P L A S T I C - it's becoming a dirty word and not without good reason. It's near impossible to avoid. Everything's wrapped in it or made of it and we are struggling to deal with the end result. Our oceans and marine wildlife are being choked in the stuff and so are our favorite destinations (Aussies think Bali).
As I said in the last blog we don't claim to be waste free. At the moment amongst other mediums, we use polyurethane heat transfer vinyl (PU) to produce our range of designs. At this point in time our output isn't on a large commercial scale so the minimal waste we do produce can be limited in different ways such as ganging artwork and stockpiling our off cuts to be used where possible (I have some special projects in mind for them). Everything that can be recycled is recycled.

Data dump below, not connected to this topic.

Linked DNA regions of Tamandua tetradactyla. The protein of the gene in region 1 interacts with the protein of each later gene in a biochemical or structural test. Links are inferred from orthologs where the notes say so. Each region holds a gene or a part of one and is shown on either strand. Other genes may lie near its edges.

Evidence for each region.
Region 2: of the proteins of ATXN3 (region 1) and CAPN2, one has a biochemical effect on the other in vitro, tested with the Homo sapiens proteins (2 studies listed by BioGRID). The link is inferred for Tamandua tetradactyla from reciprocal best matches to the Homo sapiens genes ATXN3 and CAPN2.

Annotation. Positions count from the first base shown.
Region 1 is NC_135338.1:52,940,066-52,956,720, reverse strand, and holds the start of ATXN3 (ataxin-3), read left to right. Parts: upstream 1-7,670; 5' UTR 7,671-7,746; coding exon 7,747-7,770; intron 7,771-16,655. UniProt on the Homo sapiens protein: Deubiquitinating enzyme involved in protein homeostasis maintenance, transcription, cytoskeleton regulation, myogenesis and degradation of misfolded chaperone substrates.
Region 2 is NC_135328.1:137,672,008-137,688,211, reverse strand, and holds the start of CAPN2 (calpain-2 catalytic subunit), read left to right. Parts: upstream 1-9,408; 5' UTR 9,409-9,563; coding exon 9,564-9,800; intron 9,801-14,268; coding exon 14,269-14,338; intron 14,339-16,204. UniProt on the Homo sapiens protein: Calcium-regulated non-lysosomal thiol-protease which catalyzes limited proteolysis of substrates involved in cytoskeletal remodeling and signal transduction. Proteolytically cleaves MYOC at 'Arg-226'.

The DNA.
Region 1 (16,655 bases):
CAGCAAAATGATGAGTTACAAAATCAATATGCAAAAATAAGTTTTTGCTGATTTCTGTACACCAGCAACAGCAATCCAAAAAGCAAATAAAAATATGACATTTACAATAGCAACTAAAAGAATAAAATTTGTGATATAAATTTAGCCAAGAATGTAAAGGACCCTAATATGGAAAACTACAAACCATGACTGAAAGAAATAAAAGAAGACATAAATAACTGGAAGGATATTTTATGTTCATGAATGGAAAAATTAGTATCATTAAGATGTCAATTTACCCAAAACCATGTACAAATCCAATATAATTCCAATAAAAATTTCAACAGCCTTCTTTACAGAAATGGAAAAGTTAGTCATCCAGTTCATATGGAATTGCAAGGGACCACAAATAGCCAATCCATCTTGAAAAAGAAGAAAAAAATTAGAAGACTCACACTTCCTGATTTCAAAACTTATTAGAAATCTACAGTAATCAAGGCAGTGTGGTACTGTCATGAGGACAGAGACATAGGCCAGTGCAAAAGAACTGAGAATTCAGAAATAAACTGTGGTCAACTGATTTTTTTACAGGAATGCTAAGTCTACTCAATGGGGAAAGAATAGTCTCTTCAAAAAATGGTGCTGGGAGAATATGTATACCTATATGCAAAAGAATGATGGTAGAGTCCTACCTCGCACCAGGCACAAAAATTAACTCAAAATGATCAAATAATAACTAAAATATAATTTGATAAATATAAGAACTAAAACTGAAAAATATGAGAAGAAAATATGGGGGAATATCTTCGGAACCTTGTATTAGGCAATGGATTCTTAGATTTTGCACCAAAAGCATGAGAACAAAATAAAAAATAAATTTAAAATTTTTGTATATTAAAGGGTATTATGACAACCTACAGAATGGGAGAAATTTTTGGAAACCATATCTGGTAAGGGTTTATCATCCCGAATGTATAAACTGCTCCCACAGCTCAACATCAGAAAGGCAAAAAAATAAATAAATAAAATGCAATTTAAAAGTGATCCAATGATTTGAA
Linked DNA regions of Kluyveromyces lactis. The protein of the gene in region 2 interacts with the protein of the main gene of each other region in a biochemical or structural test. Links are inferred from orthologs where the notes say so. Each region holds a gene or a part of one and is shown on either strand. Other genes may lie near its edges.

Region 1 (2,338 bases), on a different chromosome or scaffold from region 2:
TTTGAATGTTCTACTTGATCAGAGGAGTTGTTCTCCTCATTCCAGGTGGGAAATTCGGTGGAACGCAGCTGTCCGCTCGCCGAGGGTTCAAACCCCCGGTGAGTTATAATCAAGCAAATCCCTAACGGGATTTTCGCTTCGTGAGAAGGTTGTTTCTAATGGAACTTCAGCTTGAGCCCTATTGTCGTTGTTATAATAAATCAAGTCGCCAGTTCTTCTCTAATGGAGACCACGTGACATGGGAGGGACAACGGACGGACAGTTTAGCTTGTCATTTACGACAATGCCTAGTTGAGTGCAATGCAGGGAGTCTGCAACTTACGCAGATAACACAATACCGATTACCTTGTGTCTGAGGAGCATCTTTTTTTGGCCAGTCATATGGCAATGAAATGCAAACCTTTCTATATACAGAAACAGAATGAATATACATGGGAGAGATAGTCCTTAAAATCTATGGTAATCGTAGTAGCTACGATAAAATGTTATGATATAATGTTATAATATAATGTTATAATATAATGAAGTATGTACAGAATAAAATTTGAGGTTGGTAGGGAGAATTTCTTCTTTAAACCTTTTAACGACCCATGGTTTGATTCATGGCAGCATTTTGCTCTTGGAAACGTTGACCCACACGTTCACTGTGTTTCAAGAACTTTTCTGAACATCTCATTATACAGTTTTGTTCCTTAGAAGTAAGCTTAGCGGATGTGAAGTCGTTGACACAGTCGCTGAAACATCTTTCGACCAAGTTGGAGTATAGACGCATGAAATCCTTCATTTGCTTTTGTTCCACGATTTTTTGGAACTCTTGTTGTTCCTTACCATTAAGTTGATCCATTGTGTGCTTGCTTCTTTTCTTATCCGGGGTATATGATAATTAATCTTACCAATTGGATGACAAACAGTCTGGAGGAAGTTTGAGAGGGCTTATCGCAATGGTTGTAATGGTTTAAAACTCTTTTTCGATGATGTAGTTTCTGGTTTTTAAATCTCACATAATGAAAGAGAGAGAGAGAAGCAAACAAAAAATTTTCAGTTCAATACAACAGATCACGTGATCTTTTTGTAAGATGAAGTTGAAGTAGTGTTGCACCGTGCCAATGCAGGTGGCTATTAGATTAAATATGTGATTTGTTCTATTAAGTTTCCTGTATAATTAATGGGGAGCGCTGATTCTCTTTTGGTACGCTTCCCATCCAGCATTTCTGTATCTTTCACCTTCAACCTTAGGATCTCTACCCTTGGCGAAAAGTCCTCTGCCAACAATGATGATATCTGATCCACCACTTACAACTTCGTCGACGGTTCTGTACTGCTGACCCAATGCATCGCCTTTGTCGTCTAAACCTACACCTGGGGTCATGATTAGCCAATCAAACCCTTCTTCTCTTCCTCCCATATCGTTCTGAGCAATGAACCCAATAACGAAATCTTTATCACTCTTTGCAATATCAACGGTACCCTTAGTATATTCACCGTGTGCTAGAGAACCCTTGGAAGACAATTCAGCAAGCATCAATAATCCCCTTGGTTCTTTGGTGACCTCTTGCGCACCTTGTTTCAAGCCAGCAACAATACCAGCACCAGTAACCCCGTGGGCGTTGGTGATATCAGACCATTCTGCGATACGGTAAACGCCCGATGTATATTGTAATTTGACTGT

I guess there's lots of ways to offset environmental impact and one I discovered recently is Plastic Bank. Plastic Bank fights ocean pollution and extreme poverty by turning plastic into currency for people living in poverty stricken communities. Residents can collect plastic rubbish to redeem for cash and other necessities and in doing so have access to a stable income stream. Plastic Bank then process and on sell this recycled "socialplastic" to the likes of Aldi and SC Johnson to use in their production lines.
You can read more about them and the incredible work they do here https://www.plasticbank.com
Another way is to look around and pick up the rubbish you might see in your green spaces, beaches and waterways. The photo on this blog was taken after a 3 km round trip walk around the suburbs.
A move to direct to garment (DTG) or water based screen printing are the obvious next steps for us. I've been dabbling in the screen printing process with mixed results.
It's an art form requiring a great deal of skill that I certainly need to work on and perfect before I unleash my efforts on the unsuspecting public.